Graffiti would be bubble-lettered bad on the Grand Canyon’s vermilion walls. And a 40-foot-tall deer head fashioned out of scavenged rebar, wire and cracked rubber hoses would be out of place perched on Half Dome in Yosemite.
But at the Carrie Furnaces, rusty, remnants poking out of the region’s not-so-long-ago industrial heyday along the Monongahela River, the colorful, spray-painted “tags” and the twisted metal stag, work. And they are welcomed.
That’s because the Homestead-based nonprofit that manages the Rivers of Steel National Heritage Area, which includes Carrie Furnaces 6 and 7 and several other iconic metals manufacturing sites in eight southwestern Pennsylvania counties, is taking an inclusive path to preserving the region’s internationally significant industrial history, while acknowledging its post-industrial present.
That’s why Rivers of Steel is working to stabilize the massive stag head sculpture, “guerrilla art” created in 1997-98 by a cadre of artists who illegally sneaked into the fenced property on weekends. And it’s why the organization has hired an urban arts director to monitor and direct graffiti away from the landmark iron furnaces and instead onto designated, non-historic structures.
“Our core mission is to tell the story of iron and steel in the region, and if something tries to interfere with those historic structures or interpretation, we don’t let that happen,” said Ron Baraff, a public historian who is director of historic resources and facilities at Rivers of Steel. “But the urban art that’s here enhances the site and enhances the experience, and does true justice to the history of the site, which doesn’t end in 1978.”
That was the year the Carrie iron furnaces — which were part of the historic Homestead Works steel mill complex that produced as much as 1,000 tons of iron a day — were shut down by the U.S. Steel Co. The Carrie name came from a female relative of the original owners.
“The iron that was made at Carrie and turned into steel at Homestead built the Empire State Building, the Panama Canal and the U.S.S. Missouri battleship,” Mr. Baraff said, during a recent walk around the 35-acre site that straddles the Swissvale-Rankin border. “It’s not hyperbole to say that the iron from this facility built 20th century America. Its steelworkers built the middle class. It’s an incredible legacy.”
It’s the kind of legacy that is central to the National Heritage Areas Program, established by Congress in 1984 to foster community stewardship and preserve sites that tell historically important American stories, while generating economic benefits for local communities.
Rivers of Steel National Heritage Area
The Rivers of Steel Museum is located in the Bost Building, 623 E. Eighth Ave., Homestead.
Carrie Furnaces are on Carrie Furnace Boulevard in Rankin. The Pump House building, site of the deadly 1892 battle between steelworkers and Pinkerton detective agents and now an exhibit space, is located in the Waterfront at 880 E. Waterfront Drive, Munhall.
- From Downtown Pittsburgh: 20 minutes
- Hours: Bost Building exhibit hours: Monday, Wednesday, Friday: 10 a.m. to 2 p.m.; other times by appointment. Closed on federal holidays. (The exhibit is closed temporarily in June while a new exhibit is installed.)Group tours for the Pump House can be booked by contacting Stacy Drane at 412-464-4020 ext. 32 or email@example.com.Carrie Blast Furnaces tours are offered on weekends.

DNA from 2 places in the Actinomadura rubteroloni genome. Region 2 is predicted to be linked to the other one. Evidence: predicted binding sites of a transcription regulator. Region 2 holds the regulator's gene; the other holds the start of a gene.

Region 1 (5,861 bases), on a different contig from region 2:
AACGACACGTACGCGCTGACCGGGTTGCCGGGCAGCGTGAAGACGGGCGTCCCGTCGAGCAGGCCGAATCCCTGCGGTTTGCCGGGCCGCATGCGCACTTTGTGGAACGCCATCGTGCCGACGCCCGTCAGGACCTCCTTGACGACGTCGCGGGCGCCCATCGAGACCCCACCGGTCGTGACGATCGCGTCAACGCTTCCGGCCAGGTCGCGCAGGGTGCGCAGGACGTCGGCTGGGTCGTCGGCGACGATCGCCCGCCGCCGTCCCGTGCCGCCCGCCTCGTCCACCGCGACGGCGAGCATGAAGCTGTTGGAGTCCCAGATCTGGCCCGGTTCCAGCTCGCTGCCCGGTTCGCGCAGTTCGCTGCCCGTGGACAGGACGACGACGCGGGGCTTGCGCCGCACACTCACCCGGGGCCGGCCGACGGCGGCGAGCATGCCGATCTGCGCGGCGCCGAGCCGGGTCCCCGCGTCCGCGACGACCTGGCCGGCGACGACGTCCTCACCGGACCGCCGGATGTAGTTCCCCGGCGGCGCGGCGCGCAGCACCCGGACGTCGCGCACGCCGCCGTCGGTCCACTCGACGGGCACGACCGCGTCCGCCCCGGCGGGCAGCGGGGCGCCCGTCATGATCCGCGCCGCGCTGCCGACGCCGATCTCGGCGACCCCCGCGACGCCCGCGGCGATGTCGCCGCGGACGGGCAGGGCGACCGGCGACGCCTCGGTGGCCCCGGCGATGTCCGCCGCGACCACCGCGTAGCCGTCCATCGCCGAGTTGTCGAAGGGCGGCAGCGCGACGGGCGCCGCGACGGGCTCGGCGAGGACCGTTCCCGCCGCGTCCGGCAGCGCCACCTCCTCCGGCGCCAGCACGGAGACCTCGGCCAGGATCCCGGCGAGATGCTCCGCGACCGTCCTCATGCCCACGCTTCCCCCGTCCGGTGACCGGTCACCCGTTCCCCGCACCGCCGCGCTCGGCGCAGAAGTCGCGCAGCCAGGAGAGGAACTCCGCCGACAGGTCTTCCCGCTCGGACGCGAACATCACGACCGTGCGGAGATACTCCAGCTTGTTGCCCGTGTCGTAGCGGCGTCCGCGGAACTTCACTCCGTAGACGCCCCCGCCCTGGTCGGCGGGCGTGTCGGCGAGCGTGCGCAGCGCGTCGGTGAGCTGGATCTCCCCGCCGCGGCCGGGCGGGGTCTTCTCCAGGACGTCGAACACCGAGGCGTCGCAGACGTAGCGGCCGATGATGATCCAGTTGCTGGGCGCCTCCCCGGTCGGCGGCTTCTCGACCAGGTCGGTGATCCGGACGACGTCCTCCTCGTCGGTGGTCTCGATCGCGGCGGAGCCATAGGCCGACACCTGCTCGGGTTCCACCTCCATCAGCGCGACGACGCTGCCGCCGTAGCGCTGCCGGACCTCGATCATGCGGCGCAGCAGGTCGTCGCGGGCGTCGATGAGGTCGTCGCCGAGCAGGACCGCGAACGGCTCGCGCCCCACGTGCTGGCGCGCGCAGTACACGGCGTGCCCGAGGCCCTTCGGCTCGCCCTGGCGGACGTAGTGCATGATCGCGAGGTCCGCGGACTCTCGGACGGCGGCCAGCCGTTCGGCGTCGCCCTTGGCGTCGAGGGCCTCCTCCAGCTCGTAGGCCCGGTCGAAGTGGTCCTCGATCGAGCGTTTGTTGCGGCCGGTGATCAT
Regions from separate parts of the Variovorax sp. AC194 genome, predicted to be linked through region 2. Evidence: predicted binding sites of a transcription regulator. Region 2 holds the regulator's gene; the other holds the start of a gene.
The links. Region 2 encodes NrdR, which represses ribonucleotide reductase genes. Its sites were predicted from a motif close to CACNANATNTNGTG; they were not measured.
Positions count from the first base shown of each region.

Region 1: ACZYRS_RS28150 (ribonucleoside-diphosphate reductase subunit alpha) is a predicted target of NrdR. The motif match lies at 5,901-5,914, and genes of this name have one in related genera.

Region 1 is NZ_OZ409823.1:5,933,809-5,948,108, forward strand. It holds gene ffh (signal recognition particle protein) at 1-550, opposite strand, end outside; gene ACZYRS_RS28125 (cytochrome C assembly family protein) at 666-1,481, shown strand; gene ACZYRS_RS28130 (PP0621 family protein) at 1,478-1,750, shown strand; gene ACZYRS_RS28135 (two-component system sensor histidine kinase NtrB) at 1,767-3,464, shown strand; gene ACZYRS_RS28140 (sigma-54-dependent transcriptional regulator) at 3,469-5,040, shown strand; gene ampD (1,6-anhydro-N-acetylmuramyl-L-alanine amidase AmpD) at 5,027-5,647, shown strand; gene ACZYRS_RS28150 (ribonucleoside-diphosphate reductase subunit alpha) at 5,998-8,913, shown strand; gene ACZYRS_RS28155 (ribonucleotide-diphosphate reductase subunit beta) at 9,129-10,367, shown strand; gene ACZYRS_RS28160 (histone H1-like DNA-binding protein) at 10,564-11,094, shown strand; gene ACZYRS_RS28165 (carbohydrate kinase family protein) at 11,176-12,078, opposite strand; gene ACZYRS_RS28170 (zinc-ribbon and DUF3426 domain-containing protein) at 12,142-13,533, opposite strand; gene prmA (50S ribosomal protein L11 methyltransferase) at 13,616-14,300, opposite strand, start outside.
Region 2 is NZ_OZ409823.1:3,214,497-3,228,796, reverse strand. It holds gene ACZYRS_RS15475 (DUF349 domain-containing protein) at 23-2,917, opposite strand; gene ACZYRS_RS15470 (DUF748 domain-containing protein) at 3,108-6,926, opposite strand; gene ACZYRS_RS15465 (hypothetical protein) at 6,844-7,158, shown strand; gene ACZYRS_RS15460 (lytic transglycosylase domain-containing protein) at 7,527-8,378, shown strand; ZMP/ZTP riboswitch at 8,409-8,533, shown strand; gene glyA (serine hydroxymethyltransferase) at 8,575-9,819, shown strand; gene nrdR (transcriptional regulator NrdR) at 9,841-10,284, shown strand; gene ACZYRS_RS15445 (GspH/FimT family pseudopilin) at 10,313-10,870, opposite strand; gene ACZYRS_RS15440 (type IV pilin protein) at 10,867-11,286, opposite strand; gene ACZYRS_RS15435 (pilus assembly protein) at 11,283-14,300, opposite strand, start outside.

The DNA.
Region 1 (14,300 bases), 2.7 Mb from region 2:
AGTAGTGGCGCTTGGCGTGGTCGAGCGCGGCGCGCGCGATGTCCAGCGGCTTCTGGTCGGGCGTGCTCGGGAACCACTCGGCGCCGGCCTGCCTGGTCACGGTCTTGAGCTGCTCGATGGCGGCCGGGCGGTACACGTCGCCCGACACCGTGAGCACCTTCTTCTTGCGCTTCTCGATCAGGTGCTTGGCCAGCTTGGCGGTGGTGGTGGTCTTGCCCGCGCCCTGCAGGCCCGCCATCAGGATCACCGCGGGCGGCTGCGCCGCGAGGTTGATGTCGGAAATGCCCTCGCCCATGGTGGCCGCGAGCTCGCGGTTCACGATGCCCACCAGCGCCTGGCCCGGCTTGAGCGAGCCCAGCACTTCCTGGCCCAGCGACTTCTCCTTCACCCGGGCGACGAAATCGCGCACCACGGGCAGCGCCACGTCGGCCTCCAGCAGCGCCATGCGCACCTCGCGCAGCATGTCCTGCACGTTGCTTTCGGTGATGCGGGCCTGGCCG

- Admission: Museum: $3 per adult, $1 for children under 14. Carrie Furnaces tour fees from $12.50 to $25.
- Accessibility: All exhibit space at the Bost Building is wheelchair accessible, but there is currently no wheelchair access for the Carrie Blast Furnaces Tour. Also, heels and open-toed shoes are not permitted footwear on the Carrie Furnaces tour.
- Rivers of Steel National Heritage Area covers eight counties in southwestern Pennsylvania and contains multiple areas of industrial and cultural interest. The “Routes to Roots” page on the website offers five distinct driving tours of mill towns and mansions that can be customized to reflect visitors’ interests. See the options.
- Fun facts: Steelworkers used to hit the local taverns and bars to wash a shift’s worth of dust down with a shot and a beer (“Imp ’n’ Iron,” which translates to Imperial brand whiskey and an Iron City beer chaser). Rivers of Steel offers a modification of that tradition with its “Happy Hour with Carrie.” On the first Wednesday of each month from May through October, visitors can get a one-hour tour of the Carrie Furnaces site then adjourn for an adult beverage at a local brewery. Tours starts at 6 p.m. Cost: $20 per person in advance, $25 on site. Covers the tour and one brew. Dates and pubs are: July 6 — Blue Dust in Homestead; Aug. 3 — Voodoo Brewery Homestead; Sept. 7: The Brew Gentlemen Beer Company in Braddock; Oct. 5 — Duke’s Upper Deck Cafe in Homestead.
- Where to eat: All of the above breweries either serve food or have regular service from food trucks. Also, there is the Dorothy 6 Blast Furnace Cafe, 224 E. Eighth Ave., Homestead, PA 15120, 412-464-9023.
National Heritage Areas are administered by the National Park Service but are not park service units. Instead, the park service supports heritage preservation, tourism and educational activities by providing technical assistance, planning advice and matching funding for locally driven preservation.
In 1996, Rivers of Steel was designated a National Heritage Area, one of six in Pennsylvania and 49 nationwide.
In addition to the Carrie Furnaces — which were designated a National Historic Landmark in 2006 — the nonprofit also manages:
- The Homestead Works’ Pump House in Munhall, where Carnegie Steel Co. strikers engaged in a deadly battle with Pinkerton guards in 1892 (Cyclists may know this location as a parking area for the Great Allegheny Passage)
- The W.A. Young & Sons Machine Shop and Foundry in Rices Landing, Greene County, which operated from 1900 through 1966, and produced parts for steamboats and shoes for mules in area coal mines
- And the historic Bost Building in Homestead, a former bar and brothel that also housed the steelworkers union offices during the 1892 strike, and was more recently in such disrepair it was used as a firefighters training building for water hose practice. It’s now the Rivers of Steel headquarters and museum.